Along those same lines, sex education in Alaskan schools has been a hot bed of activity. Some flirt with abstinence-only policies, while others want to thrust soft-core porn into the faces of elementary students. First the parent, and second the community should determine the appropriate type of sex education; this is something that the State and Federal government should not be involved in. There are two types of sex education: biological changes of puberty and relational complexities. The first is basic human biology which is very important and pertains directly to every student, and should be taught. The other type is philosophy and culturally dependent, and is an individual and local issue.


Pebble Mine

Several pounds of placer gold Andrew Lee helped mine from the bottom of the Bering Sea

Several pounds of placer gold Andrew Lee helped mine from the bottom of the Bering Sea.

When I first heard about Pebble Mine, I thought it was a great idea. Development of stranded resources and jobs and economic development in rural areas is good for Alaska. But, the more I learn about the Pebble mine area, the more I am deeply troubled, and have increased doubts that it can be done in a manner that does not harm others.

Having been a professional miner for the past several years and being a scientist by nature, I have a greater understanding of what is involved in such a mining project than the typical theater student, lawyer, or ad agency.

My mining has been for placer gold, which has been naturally freed from the host rock over hundreds of millennia, and has been soaking is sea water for perhaps thousands of years. My “mining waste” is simply any rock that I move, not a very valid use of the term “waste” but that is what it is called.

The Pebble Project would most certainly be a hard rock mine. Such mines extract ore from rocks by crushing them and sometimes bathing the crushed rock in acid to dissolve the copper and gold, other times they simply remove the newly freed metals via a gravity separation process. Modern mines typically use both methods, gravity first, then acid. Now as scary as the term “acid” is to people, that is really not the danger of modern mines that are built to existing standards required by State and National law. It is my understanding that these acids are well contained, highly unstable, and photo-degrade.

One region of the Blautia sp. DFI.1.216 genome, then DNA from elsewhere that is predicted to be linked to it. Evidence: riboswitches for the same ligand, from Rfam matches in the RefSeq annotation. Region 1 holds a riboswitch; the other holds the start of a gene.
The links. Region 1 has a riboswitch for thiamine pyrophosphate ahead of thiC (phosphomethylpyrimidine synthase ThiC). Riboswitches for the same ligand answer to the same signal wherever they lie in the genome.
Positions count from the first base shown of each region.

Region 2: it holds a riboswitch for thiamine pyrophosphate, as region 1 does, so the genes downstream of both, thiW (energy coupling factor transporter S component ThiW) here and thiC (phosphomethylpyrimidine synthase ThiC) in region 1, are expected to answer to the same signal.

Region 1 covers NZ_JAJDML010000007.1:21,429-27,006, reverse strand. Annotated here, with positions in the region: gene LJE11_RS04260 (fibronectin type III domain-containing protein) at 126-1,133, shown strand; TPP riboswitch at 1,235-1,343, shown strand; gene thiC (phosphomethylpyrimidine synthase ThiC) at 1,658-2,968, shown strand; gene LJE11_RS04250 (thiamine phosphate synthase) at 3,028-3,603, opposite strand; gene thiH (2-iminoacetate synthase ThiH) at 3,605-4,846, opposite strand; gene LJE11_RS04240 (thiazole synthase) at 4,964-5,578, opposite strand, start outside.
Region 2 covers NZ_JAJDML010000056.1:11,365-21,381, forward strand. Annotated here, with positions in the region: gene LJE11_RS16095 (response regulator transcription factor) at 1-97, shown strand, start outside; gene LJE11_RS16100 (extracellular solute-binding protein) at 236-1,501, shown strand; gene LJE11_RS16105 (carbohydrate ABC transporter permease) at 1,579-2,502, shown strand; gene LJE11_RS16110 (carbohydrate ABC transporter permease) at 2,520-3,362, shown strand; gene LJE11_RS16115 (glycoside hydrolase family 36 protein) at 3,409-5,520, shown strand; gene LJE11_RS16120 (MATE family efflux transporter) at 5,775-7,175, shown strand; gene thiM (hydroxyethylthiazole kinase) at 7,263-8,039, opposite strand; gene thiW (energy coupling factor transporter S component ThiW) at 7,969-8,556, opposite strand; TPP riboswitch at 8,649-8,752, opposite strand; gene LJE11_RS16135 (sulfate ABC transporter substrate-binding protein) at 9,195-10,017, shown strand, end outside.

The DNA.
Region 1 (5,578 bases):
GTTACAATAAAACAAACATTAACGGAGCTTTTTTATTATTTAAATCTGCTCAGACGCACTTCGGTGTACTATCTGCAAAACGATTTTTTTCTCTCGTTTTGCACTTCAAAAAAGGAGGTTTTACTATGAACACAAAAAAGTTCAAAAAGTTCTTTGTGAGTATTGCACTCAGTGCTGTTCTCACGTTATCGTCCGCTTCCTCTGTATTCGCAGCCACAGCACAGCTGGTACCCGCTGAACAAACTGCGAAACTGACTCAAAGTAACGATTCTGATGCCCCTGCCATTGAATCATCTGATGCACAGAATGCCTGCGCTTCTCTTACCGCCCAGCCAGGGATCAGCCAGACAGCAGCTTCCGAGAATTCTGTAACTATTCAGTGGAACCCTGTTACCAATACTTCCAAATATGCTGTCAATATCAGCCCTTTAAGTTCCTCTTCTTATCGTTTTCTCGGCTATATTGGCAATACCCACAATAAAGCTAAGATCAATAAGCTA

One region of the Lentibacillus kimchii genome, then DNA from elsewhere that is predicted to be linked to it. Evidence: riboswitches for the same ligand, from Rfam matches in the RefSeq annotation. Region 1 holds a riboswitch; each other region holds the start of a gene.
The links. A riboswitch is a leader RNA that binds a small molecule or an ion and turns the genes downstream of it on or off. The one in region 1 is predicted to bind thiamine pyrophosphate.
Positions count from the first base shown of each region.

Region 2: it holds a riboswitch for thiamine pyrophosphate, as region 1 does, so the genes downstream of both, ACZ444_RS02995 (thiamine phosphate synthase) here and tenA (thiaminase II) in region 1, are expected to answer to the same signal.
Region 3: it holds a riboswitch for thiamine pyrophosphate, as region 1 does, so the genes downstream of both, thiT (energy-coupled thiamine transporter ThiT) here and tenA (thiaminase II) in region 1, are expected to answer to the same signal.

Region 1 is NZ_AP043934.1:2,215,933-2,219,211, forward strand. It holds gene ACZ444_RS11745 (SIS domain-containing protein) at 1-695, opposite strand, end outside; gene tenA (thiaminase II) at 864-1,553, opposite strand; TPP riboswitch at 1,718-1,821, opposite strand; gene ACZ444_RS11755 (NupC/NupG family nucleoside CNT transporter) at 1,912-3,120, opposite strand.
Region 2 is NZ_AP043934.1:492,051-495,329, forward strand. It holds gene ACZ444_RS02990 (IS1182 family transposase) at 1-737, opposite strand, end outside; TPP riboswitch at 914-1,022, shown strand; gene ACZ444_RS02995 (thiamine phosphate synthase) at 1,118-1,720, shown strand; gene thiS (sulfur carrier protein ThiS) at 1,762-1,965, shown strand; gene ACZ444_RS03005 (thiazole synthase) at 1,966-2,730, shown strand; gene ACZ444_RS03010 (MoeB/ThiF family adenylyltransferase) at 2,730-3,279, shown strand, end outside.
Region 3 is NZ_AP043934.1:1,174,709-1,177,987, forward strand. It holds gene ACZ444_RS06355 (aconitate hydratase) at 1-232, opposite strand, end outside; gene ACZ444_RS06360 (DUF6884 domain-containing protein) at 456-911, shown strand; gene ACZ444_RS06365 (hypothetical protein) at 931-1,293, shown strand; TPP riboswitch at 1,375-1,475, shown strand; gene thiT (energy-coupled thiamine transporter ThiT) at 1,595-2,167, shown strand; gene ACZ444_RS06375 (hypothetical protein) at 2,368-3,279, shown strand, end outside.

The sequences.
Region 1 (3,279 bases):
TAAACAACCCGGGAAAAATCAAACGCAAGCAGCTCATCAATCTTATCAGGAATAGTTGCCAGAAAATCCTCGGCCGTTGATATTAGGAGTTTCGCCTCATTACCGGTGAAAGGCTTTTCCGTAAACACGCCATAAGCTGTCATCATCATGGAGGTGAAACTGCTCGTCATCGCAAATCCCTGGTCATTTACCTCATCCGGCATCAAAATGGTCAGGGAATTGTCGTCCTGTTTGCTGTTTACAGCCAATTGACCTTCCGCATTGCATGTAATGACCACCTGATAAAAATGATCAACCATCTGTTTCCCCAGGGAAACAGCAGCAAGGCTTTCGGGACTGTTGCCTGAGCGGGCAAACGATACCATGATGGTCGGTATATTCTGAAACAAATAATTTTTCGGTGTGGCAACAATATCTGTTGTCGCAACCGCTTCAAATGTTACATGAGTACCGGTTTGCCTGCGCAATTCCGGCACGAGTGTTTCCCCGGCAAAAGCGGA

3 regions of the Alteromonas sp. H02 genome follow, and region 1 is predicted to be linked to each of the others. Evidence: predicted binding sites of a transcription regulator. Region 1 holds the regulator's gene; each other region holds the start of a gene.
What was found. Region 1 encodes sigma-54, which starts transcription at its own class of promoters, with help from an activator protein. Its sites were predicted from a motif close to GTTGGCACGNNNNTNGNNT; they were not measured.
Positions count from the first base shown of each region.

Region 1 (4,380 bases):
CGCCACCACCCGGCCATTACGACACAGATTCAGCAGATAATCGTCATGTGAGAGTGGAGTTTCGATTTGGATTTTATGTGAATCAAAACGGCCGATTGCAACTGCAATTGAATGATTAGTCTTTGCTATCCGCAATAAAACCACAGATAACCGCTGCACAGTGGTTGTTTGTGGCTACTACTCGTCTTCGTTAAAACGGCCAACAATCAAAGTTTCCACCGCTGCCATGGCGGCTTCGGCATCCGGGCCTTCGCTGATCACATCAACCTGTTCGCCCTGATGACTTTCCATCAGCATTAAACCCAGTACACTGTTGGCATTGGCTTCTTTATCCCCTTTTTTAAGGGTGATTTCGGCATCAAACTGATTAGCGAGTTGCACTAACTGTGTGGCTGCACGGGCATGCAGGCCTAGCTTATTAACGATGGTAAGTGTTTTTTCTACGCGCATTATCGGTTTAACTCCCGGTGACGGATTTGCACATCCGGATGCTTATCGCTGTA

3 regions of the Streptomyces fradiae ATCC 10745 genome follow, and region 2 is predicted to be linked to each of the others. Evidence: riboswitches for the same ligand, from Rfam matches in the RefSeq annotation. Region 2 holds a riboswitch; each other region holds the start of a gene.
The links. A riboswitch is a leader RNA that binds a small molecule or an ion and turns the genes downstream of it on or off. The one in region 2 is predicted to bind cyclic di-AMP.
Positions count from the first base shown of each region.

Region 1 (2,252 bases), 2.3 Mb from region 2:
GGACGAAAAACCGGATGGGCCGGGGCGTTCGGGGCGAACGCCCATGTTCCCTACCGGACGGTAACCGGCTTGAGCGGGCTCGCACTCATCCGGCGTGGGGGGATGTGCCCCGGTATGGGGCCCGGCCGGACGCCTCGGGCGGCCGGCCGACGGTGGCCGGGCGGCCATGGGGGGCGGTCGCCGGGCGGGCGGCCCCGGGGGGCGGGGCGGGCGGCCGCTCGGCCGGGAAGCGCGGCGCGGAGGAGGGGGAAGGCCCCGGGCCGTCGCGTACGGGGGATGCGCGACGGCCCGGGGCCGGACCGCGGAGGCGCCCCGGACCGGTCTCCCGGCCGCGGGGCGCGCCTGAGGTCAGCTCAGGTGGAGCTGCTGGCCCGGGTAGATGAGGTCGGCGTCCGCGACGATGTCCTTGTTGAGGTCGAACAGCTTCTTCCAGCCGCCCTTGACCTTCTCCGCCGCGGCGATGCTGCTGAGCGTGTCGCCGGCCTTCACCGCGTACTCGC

The true risk with Pebble comes from the crushing process of the natural rocks. As the Bristol Bay region was formed, in relatively recent geologic time, natural processes have broken up the rocks and dissolved into aqueous solution the various natural minerals of these rocks. The rate of this natural leaching depends on the surface area of the rock and the rate of the flow of water around it. This is how we get hard water.

Mining in Pebble would most certainly increase the surface area of the rocks several thousand times, by making them into many very small rocks. The process would also “fluff the material making it easier for water to flow more easily through. The result would be a very dramatic increase in the levels of various minerals in the water, which could reach a level toxic to fish.

Andrew Lee with crab he caught using a subsistence pot off the back of a Seadoo offshore Nome, AK.

Andrew Lee with crab he caught using a subsistence pot off the back of a Seadoo offshore Nome, AK.

One way to deal with this issue is to sequester the crushed rock tailings in a place that has very limited hydrology, such as a plateau or a dammed area. Finding a stable area that does not have water running through it might be hard to do at Pebble. Building a large enough dam area that would be stable enough for long enough may also be problematic.

As a scientist, I cannot prejudge the project until I have their project plan to evaluate. A plan that I am very interested in seeing. I may be wrong, there may exist proven, reliable, technology that would allow Pebble to proceed without harm to others. But that is a very high burden of proof they would have to meet before I would support them.

A Lot of Gas

Forty years! Forty years! Alaskans have been talking about a “gas pipeline” for over four decades. Over one billion dollars has been spent talking about this.

There will be no gas pipeline. Get over it.

I want there to be a gas pipeline. Alaskans would greatly benefit from a gas pipeline. Every Alaskan governor for the past 40 years has wanted a gas pipeline, some more than others. This is not a problem that the office of the Governor or Lt. Governor can solve.

New, cheap, local gas has been discovered all across America, with supplies to last them many decades. It makes no sense to export the gas to or through Canada. It’s extremely expensive to export it to Asia. Fairbanks area communities would greatly benefit from inexpensive gas, but there is a large amount of infrastructure that would need to be put in place to make it happen, and would there be enough usage to justify the capital cost? What is the ROI for a Fairbanks-only plan?

It may prove too hard to relieve ourselves of this stranded gas problem.

As with all things, I am open to being proven wrong. If I were an elected official, I will work really, really hard to make a gas pipeline a reality for all Alaskans. I promise.